The nice thing about knowing a cool someone who has their own independent publishing house (Fox Spirit Books), is that you might see a tweet asking for reviewers of a new fantasy book (Eater of Names) of one of their authors (Andrew Aston). “Oh, and it’s a sequel, so you’re getting part 1 too!”. Oh no, how horrible, I am getting two books, how will I live… /s
(WARNING: this review contains no spoilers for the Eater of Names, but some for The Hobgoblin’s Herald, since that’s what I can’t avoid reviewing a part two in a series. You’ll mostly know who survives the first book)
First I read The Hobgoblin’s Herald. I thought this was going to be a relatively straightforward fantasy novel, where a girl, Mallory, finds a hobgoblin, and gets taken under their wing, and then explores the world, of some sort. It quickly turned out to be way more, into a story of epic proportions. When I thought I had a grasp on things, new characters were introduced: knight looking for a magic sword, his wife who is being pressured by the court while he is away, a queen who has to rule while her husband the kind is absent, the Aelf (who are evil elves), and my favourite: Polder, a man who is so touched by intense trauma that he can only live in the moment and cook for people.
So book one of the Guien Sequence ends with Mallory with the hobgoblins, and Aethed, the knight, in a harbour village. There are two kings, there is war, there is magic. In Eater of Names we get new characters: rich traders, a young scribe* who joins one of the kings, and a warrior that gets rescued at sea by the aforementioned trader. The story does not get any less complex. There is political intrigue, there are guns (although they are risky to use), there are magical artefacts that might kill any that touches them. There is intense violence (so this book is not for the squeamish) and fights and death (Aston is not afraid to kill his, and also my (as a reader) darlings). I did sometimes feel the story was a bit too complex and the amount of names and places went over my head. However, I tend to prefer books that are more character driven, and this story seems more plot-driven to me, so that might be the cause of my disconnect at times.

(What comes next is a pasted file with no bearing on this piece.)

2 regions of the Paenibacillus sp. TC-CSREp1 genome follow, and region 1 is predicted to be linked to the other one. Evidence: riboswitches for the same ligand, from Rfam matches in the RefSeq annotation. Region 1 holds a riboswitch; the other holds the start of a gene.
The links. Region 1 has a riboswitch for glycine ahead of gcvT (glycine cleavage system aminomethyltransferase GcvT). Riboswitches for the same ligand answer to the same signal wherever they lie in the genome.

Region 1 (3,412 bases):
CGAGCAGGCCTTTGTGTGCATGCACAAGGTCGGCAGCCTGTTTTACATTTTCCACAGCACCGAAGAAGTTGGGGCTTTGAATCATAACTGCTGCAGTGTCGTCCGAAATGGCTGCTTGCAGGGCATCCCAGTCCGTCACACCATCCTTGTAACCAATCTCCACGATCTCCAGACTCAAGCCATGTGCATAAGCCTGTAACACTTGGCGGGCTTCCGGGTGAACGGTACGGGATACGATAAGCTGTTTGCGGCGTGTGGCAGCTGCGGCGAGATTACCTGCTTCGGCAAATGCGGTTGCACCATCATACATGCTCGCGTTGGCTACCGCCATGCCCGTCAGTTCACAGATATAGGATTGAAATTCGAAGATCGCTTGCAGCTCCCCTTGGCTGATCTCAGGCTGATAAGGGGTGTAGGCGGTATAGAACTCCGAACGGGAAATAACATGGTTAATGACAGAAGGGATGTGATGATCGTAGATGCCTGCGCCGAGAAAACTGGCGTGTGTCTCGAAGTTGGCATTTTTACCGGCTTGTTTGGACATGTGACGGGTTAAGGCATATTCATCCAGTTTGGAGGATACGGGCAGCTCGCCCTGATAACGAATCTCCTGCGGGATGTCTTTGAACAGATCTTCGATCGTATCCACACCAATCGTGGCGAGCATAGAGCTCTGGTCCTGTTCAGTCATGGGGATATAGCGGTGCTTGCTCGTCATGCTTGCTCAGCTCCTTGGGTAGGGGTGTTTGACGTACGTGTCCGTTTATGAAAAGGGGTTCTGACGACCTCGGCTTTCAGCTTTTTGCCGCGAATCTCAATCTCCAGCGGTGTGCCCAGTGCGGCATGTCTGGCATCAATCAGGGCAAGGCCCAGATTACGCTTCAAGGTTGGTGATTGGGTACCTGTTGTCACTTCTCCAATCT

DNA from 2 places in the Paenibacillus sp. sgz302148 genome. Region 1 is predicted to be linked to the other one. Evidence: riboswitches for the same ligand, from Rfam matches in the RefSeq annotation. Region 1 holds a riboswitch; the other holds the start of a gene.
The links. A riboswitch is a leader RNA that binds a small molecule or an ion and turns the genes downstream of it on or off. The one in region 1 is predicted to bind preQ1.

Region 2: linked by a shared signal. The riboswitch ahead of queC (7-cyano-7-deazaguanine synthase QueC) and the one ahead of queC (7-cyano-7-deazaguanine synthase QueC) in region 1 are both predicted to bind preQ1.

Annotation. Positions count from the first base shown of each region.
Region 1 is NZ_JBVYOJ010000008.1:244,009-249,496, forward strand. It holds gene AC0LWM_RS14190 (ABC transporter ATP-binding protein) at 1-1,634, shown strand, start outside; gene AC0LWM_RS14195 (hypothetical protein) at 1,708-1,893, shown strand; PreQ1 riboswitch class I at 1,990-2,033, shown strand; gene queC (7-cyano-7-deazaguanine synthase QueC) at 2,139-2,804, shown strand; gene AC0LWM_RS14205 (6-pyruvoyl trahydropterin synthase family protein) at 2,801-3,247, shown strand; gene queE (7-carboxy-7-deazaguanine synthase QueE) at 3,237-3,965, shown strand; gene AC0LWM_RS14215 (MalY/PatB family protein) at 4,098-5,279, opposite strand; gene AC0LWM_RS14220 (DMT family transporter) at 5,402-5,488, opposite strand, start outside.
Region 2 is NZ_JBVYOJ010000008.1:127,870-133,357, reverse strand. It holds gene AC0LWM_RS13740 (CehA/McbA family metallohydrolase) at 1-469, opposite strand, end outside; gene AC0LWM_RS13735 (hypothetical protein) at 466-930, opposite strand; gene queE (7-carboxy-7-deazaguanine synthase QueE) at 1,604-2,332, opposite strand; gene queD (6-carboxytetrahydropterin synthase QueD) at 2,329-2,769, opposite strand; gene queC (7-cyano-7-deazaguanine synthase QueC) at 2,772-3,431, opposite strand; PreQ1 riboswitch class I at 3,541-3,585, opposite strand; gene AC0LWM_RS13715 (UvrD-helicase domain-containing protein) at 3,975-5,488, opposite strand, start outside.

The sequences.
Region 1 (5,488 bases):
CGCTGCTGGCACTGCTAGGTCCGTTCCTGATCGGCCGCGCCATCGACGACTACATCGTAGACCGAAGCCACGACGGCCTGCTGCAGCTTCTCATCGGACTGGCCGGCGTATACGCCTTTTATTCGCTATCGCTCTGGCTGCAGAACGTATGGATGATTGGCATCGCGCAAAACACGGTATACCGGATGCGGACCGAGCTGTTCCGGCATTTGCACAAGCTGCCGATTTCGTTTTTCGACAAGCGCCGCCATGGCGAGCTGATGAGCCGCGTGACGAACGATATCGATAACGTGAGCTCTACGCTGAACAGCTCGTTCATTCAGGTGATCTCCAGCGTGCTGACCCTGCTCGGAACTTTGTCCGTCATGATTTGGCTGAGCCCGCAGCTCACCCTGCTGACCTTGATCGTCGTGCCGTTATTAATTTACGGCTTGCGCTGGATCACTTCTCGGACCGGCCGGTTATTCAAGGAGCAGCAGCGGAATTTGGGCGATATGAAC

*Slight content warning here: I read this character as a trans man, and he does get misgendered a few times, which was a hard thing for me to read. Do take your own mental state into account here. However, this is only a very small part of the book :)